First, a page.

The "woodland hamlet near Mansfield" is described by the Dictionary of English Place names as 'Old Wudu hus+' (as do some current day residents!) or as early as 1230 was known as 'Wodehuse' and by 1280 it had transcended to 'Mamesfeud Wodehus'. The hamlet has grown to become Mansfield Woodhouse with a population of over 25,000 and located one a half miles north of Mansfield.
Though remains of a Roman-British settlement have been found here, the town is of more recent origin, dating to around 1100 when it was a settlement of small holders perhaps moved from land in Sherwood, which was wanted by the king for hunting. Remains of a Roman Villa have also been found here. In the immediate neighbourhood are numerous stone quarries providing employment for local people. As with Mansfield a cottage industry in textile production developed until large mechanised mills took over in the 1700's leading to a larger population and overcrowding. In 1875 a station was built on the Mansfield - Worksop line, and in the early 19th Century a local colliery was sunk nearby (now closed). Mansfield Woodhouse welcomed transportations with the opening of its own station on the Robin Hood Line in 1996.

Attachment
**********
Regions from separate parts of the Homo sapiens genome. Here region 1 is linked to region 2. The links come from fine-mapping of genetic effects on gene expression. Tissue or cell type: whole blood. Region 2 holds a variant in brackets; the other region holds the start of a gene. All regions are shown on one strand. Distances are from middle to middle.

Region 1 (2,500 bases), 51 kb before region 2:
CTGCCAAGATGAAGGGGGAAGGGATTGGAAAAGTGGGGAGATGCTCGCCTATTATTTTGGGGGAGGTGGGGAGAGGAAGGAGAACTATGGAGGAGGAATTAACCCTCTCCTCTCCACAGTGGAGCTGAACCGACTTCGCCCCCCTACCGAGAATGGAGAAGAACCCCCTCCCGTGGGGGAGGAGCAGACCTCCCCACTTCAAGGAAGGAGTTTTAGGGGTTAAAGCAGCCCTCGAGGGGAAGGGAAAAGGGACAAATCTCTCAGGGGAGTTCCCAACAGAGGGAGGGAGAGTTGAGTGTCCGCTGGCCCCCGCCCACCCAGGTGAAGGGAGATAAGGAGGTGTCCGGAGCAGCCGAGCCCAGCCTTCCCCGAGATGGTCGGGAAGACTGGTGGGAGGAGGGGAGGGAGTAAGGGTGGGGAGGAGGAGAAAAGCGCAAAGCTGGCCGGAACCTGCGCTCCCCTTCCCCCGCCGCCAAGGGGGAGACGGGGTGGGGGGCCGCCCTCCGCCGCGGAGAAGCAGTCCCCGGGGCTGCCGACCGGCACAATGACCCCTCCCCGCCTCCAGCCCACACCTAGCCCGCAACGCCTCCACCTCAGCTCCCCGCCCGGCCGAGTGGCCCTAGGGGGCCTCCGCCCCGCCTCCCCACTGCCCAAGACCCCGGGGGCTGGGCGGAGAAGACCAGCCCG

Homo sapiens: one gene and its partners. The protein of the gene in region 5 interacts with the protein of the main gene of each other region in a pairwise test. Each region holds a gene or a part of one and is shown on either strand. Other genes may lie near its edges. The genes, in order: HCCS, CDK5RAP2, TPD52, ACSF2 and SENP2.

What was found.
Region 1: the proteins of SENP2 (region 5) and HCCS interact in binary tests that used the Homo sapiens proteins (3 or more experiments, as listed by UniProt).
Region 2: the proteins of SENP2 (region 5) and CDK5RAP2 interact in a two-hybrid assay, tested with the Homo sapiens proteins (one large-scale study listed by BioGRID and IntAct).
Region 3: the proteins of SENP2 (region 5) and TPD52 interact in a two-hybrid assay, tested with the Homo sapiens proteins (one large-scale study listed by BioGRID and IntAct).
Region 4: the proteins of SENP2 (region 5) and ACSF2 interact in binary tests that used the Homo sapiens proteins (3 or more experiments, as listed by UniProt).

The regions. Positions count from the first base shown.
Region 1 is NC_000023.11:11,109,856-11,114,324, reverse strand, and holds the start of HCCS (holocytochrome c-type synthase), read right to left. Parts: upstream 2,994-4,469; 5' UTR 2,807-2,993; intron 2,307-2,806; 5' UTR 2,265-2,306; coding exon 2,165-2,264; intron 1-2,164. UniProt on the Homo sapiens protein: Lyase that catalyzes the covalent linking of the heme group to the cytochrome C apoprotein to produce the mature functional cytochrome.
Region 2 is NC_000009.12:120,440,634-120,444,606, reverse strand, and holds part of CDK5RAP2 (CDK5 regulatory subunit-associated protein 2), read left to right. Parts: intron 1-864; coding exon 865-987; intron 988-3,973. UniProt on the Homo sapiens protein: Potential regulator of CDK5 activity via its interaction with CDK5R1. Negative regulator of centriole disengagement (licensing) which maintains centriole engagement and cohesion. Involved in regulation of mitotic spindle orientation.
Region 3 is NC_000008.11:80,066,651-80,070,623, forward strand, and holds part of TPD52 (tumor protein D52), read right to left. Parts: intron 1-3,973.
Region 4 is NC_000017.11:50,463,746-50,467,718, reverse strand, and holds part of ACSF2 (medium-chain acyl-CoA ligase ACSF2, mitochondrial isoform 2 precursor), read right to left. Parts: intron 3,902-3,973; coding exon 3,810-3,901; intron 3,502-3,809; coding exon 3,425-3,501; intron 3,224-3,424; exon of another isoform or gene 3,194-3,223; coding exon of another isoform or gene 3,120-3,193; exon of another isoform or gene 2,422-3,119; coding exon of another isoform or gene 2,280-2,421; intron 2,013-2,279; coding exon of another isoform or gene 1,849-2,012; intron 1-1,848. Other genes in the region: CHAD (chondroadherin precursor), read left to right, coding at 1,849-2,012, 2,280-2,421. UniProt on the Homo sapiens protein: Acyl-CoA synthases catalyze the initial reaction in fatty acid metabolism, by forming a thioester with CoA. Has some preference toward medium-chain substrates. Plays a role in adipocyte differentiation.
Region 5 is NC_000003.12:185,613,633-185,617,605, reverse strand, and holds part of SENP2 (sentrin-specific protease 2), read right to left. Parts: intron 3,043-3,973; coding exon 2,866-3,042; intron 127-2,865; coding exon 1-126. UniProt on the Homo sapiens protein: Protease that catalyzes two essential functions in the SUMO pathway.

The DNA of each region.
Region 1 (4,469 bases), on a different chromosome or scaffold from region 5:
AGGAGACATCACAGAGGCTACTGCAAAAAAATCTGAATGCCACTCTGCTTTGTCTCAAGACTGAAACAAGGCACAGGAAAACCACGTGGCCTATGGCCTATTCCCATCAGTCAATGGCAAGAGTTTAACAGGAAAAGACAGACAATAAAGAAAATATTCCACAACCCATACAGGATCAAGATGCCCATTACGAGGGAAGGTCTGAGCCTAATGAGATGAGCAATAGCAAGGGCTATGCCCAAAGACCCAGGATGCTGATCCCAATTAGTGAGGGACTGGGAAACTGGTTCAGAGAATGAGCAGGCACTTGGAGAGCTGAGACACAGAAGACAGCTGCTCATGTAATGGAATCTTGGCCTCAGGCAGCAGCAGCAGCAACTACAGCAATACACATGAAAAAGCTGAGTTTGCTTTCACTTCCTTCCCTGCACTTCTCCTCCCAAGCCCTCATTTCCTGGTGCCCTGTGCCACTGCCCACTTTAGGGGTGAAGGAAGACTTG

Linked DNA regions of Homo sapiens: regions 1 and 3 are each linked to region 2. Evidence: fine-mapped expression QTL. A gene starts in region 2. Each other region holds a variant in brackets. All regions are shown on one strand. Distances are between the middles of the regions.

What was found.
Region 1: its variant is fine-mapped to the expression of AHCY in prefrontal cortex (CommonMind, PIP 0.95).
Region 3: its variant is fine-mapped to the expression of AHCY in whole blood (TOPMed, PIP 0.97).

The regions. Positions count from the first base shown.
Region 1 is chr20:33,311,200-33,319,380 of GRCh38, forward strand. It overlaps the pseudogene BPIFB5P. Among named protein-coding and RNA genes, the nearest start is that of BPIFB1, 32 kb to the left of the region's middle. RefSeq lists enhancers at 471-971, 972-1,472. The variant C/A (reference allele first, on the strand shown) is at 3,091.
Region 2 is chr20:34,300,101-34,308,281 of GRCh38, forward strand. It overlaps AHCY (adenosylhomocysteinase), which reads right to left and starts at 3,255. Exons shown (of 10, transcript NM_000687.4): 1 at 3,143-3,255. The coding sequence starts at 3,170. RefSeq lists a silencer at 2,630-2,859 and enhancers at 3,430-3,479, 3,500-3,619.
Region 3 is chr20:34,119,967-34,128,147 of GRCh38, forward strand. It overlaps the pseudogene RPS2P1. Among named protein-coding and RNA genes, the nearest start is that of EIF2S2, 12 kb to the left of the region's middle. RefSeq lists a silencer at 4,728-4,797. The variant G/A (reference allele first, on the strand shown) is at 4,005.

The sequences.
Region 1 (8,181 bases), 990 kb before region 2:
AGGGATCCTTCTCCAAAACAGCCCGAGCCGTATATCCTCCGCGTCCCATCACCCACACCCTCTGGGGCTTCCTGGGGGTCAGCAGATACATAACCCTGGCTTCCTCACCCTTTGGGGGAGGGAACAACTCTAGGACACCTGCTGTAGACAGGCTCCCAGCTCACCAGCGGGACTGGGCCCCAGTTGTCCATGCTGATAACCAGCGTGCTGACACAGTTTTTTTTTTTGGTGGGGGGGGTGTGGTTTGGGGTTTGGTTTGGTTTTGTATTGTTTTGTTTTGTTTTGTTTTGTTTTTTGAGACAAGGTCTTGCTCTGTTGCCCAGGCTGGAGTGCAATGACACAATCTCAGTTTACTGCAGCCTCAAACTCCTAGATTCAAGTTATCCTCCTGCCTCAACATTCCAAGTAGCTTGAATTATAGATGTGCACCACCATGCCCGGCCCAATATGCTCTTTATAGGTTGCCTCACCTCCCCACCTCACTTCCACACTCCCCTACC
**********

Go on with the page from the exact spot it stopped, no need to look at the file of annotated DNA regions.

But what of the religious aspirations of the residents of Mansfield Woodhouse.
Churches in Mansfield Woodhouse
There are several churches in Mansfield Woodhouse:-
St. Edmund's Church of England
Trinity Methodist Church
Church of the Brothers & Sisters in Christ
Details are given below:-
St. Edmund's Parish Church
The church was quite a substantial building built on the present site of St. Edmund's as a chapelry of Mansfield. King William II gave Mansfield its chapelries to Robert, Bishop of Lincoln, between 1093 and 1000. The Dean of Lincoln became Rector of Mansfield in 1240 and he and his successors appointed the Vicars at Mansfield and the Curate to the Chapelries. Records show that in 1250 Walter Clerk of La Wudehus Photograph taken July 1998 by Heather Faulkes was Curate here and was Roger, Chaplain in 1299. In 1304 a tragedy occurred when the church burnt down.
The current arrangements for worship are below:-
For more information you can e-mail email@example.com
Church of the Brothers and Sisters in Christ
Tel 01623 405078 or e-mail: firstname.lastname@example.org
Click here for details on the Trinity Methodist Church in Mansfield Woodhouse